Stars: Byron Kane, Dallas McKennon
In Short: Animated versions of the world's best known teen detectives (?) solve cases and play bubblegum pop.
I read my fair share of Hardy Boys books back in the day. Actually, I read all of the Hardy Boys books back in the day. Mr. Wiki suggests that there were about 60 back then and I read them all multiple times, going back to my very favorite ones over and again. I gather that the Hardy Boys books have survived to the present day, but I'm not sure how much of a force they are now that there's a YA volume or two around every corner and under every rock.
The history of the Hardy Boys books has been well documented so I'll say no more about it. What I didn't realize was that the books spawned a total of five TV adaptations over the years. There's the one that most people know, the one that starred Parker Stevenson and Shaun Cassidy and aired from 1977 to 1979. But I wasn’t aware until just recently that there were four other versions. The Fifties brought two serial incarnations and a short-lived TV series aired briefly, in 1995. It went nowhere fast. In 1967, NBC aired a pilot that adapted The Mystery of the Chinese Junk and starred Tim Matheson, Teri Garr and Jan-Michael Vincent. It also went nowhere. Two years after that came the subject of today's dissertation, another short-lived series, this time an animated one and one that found the brothers playing in a decidedly Sixties type pop band.
Each episode of the 17 that were made is split into two segments and each one of these is based (very, very loosely) on an actual Hardy Boys book. My memories of the books are a bit hazy all these years later but I don't recall the brothers breaking into song at any point. But here in the animated version they do just that. The music is of a style that would be very familiar to anyone who recalls the bubblegum pop of the late Sixties and early Seventies and it's actually not so bad - if you like that sort of thing. As for the show itself, about the best you could say about it was that maybe it could have been worse - maybe.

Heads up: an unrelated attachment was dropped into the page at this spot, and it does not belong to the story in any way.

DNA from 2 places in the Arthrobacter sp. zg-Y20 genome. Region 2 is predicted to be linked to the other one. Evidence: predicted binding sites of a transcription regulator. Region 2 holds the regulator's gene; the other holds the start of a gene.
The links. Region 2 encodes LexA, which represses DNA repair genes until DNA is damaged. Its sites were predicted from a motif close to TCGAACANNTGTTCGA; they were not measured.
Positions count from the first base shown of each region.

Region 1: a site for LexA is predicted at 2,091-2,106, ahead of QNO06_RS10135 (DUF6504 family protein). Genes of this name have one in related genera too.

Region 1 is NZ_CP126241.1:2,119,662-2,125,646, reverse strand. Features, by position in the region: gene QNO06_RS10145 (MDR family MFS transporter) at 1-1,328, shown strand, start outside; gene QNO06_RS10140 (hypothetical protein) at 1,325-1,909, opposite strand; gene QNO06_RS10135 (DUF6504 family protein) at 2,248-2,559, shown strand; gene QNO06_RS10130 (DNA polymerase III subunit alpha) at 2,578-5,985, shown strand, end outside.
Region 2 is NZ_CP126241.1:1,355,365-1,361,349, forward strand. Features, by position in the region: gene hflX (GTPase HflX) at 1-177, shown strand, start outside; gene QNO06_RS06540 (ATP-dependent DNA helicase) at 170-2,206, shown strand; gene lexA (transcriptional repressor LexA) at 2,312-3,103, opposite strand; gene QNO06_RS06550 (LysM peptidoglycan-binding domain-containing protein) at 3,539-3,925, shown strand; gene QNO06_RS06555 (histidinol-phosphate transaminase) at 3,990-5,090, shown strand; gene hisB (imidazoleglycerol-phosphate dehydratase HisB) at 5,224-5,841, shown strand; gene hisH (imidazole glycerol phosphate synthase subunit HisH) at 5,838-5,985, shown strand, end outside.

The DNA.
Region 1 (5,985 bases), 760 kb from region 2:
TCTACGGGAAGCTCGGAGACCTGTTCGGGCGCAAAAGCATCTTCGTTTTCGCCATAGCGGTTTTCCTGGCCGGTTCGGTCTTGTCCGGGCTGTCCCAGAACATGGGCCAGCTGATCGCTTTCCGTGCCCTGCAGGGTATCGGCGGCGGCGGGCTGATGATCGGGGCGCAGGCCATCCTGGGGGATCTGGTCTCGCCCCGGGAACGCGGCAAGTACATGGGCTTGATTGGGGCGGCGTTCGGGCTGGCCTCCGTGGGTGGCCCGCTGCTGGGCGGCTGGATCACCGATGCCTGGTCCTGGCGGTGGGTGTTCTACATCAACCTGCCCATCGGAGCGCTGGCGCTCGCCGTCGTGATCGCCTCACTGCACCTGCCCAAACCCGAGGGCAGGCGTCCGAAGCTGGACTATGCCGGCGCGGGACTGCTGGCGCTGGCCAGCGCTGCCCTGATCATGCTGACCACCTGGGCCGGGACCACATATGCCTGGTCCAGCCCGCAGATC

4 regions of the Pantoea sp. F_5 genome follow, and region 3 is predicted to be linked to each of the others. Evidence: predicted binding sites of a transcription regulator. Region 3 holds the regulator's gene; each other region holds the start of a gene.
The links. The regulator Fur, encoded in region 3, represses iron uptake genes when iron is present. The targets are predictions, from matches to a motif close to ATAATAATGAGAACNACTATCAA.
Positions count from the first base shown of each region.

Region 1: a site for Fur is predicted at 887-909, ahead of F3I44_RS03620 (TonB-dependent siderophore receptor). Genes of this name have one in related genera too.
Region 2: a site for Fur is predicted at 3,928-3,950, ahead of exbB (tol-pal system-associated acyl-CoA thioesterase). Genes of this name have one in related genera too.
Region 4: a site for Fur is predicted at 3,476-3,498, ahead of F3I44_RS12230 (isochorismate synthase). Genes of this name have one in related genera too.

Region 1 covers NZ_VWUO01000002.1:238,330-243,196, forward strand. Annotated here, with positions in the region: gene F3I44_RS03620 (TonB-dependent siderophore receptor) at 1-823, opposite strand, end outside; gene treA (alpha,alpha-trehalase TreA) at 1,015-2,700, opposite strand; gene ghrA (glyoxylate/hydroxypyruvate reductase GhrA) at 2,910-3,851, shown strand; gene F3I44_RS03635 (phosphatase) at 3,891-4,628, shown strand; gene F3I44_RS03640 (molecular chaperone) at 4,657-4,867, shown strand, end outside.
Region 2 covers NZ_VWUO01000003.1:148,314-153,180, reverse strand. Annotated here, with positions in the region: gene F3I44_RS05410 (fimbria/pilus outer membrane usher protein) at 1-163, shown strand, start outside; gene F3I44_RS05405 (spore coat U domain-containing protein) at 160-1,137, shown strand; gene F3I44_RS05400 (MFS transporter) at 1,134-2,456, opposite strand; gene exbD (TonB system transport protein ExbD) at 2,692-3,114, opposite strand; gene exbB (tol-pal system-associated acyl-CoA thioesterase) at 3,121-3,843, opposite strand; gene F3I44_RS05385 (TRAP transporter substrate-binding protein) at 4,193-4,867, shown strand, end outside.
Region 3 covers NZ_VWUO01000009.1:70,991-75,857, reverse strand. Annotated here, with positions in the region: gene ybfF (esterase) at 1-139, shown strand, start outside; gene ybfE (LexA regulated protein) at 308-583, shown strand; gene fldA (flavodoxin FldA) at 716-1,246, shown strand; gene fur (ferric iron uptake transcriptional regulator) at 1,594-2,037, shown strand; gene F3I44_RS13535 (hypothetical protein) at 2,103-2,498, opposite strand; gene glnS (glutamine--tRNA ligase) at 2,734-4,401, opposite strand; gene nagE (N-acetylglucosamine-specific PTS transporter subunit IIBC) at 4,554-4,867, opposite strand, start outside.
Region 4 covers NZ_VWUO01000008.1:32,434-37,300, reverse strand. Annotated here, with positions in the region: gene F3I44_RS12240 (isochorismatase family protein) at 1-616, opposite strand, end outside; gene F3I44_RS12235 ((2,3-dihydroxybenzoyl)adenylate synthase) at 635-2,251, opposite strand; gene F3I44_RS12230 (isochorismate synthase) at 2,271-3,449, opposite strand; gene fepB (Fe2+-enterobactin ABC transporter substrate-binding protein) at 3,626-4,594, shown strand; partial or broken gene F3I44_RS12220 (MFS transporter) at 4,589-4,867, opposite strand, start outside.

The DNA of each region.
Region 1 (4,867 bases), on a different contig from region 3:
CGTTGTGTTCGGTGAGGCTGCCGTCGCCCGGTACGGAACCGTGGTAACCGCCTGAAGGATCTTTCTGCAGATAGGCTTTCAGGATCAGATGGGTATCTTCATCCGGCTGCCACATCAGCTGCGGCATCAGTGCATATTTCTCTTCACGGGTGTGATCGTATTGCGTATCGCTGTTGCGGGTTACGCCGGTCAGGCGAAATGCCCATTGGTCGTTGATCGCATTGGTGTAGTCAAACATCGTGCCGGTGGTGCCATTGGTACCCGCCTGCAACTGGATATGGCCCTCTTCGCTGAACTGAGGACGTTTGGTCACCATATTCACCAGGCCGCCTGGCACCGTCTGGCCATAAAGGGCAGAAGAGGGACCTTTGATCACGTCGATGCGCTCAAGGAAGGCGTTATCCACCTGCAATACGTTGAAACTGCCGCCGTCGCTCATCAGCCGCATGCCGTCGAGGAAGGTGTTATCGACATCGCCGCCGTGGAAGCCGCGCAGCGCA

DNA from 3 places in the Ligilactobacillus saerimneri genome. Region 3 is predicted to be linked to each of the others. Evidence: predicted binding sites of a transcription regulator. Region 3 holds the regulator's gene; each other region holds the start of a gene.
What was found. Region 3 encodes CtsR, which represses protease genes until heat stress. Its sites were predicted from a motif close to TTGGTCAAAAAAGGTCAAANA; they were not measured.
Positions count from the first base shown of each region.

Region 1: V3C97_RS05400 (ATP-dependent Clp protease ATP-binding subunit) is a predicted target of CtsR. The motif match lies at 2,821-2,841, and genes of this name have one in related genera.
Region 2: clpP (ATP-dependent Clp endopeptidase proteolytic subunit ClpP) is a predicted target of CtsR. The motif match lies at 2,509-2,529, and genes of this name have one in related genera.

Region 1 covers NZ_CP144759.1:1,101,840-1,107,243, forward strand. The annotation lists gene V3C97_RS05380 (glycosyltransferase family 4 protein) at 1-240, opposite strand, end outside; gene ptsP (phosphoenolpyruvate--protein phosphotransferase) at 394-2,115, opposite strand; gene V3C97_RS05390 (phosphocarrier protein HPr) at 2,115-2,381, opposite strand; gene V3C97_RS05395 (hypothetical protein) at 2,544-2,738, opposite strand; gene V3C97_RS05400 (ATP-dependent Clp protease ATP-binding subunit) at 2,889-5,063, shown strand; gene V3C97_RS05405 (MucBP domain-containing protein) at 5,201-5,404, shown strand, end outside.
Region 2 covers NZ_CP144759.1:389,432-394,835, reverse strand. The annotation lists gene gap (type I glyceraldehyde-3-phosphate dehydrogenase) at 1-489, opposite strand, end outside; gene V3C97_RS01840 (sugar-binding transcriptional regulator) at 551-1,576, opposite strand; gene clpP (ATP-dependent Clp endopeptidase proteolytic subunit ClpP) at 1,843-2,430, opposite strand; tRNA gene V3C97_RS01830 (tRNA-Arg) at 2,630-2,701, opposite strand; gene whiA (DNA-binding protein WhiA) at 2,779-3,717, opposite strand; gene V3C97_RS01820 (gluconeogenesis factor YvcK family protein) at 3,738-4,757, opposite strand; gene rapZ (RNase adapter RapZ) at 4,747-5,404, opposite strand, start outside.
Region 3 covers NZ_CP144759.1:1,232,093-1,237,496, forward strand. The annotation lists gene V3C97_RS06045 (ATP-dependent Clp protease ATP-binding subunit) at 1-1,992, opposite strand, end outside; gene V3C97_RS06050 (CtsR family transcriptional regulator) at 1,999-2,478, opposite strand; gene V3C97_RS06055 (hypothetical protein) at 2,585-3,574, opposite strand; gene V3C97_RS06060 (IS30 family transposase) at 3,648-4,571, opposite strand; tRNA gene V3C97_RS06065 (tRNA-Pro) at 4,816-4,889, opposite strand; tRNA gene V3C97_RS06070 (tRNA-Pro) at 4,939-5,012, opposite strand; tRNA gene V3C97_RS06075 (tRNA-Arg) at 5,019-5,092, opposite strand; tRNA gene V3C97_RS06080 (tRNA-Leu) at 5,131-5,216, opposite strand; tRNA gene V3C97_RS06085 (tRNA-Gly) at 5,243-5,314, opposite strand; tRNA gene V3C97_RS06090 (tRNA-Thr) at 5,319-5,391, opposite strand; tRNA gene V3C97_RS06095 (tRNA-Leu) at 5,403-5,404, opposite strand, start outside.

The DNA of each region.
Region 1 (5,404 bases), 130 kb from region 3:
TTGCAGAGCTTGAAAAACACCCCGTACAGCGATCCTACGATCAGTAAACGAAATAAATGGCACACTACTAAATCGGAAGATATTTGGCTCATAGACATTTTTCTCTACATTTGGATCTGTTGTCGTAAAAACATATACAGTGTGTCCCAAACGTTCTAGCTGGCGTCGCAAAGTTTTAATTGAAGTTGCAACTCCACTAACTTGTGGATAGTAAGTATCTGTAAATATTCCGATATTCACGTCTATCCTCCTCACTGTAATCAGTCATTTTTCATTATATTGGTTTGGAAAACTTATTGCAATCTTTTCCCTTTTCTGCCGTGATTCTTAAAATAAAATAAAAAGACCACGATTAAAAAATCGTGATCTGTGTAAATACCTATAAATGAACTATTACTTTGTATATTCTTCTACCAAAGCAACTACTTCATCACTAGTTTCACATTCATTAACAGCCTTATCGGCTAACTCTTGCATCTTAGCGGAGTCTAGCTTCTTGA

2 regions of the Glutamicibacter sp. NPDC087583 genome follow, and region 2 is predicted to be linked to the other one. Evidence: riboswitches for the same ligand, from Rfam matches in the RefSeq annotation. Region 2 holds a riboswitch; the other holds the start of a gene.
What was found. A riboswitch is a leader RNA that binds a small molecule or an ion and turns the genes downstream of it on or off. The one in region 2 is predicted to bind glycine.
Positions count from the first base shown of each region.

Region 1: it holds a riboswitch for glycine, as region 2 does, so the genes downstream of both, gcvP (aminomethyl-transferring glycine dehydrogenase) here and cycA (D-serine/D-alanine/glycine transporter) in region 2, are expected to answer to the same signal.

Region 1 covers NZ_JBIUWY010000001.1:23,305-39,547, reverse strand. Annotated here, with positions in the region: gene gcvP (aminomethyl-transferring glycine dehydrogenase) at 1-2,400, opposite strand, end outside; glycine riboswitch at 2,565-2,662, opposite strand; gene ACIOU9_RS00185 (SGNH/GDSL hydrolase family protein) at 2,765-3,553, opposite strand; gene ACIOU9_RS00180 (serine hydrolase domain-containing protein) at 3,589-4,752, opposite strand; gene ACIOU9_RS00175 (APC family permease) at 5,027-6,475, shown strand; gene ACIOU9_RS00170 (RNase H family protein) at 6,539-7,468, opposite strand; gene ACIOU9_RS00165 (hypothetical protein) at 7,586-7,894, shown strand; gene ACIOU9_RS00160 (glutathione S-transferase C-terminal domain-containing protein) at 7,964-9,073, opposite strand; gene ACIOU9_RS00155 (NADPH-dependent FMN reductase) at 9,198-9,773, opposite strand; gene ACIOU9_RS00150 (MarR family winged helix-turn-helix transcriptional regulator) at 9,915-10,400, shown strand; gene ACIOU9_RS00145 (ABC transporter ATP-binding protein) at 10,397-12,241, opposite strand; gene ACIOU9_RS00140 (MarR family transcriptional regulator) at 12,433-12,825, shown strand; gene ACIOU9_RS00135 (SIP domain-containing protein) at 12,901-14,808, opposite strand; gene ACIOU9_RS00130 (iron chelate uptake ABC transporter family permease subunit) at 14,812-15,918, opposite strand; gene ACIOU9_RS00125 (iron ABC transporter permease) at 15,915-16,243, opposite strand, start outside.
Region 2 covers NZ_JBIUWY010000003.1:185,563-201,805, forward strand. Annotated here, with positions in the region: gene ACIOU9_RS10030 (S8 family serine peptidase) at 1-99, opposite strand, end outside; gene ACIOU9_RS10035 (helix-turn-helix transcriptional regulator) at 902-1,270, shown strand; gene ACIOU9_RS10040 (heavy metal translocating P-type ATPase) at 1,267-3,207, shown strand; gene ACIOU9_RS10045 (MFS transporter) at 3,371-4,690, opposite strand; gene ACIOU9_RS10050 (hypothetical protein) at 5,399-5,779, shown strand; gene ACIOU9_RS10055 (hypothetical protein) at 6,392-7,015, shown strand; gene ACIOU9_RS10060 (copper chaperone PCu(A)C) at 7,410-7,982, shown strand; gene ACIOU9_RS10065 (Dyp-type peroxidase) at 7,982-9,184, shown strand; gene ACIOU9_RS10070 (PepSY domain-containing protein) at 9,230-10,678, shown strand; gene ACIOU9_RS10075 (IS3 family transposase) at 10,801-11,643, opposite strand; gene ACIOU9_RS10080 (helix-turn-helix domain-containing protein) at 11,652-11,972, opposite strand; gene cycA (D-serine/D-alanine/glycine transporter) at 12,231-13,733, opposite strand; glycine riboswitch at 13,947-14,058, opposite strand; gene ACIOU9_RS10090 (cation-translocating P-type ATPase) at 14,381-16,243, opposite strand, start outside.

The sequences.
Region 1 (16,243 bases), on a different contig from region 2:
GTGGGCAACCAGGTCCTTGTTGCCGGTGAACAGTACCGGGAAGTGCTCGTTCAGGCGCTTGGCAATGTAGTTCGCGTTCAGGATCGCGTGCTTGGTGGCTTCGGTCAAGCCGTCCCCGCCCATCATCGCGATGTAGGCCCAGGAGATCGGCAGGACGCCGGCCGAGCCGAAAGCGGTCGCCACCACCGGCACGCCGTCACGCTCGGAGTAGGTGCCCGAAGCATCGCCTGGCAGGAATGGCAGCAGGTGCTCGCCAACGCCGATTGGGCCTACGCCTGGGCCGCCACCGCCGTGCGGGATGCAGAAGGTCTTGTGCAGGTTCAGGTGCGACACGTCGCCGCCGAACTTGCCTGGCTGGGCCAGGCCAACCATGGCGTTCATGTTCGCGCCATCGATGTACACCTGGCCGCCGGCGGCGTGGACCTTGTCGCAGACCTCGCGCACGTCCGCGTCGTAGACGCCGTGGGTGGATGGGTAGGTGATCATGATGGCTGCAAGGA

In addition to voicing the brothers Hardy, Kane and McKennon also contributed the voices of their dad and pals, Chubby and Pete. Dallas McKennon is better known for providing voices for Gumby and Archie, of The Archie Show. The Hardy Boys, the band, were an actual group that was composed of humans of the not cartoon variety. They toured and released two albums - Here Come the Hardy Boys and Wheels. I've listened to the former and I could probably stand to listen to it again. For an interview with one of the band members, look here.
I'm not sure which episodes I watched. Some segment titles didn't seem to match up with the segments themselves and since I didn't want to devote too much time to cracking this particular case I'll just stick to the facts. There were two 20-minute episodes, each composed of two 10-minute segments.
In a word - awful. To elaborate a bit, let's start with the concept of 10-minute segments. I doubt that you can take a Hardy Boys book and distill it down to 20 minutes and end up with something worthwhile, not even for a kid's cartoon. But you'd have a better shot at doing something coherent with the 20-minute length than you do with 10 minutes.
Then there's the animation. It's not so great but maybe that could be overlooked if all of the other elements were serviceable. They're really not. Last of all, are the voices. Some of which were tolerable and some of which were nearly unbearable (I'm looking at you, Chubby). On the plus side (there's not much), the music. Your results might vary but I found it to be quite catchy, in a frothy lightweight sort of way.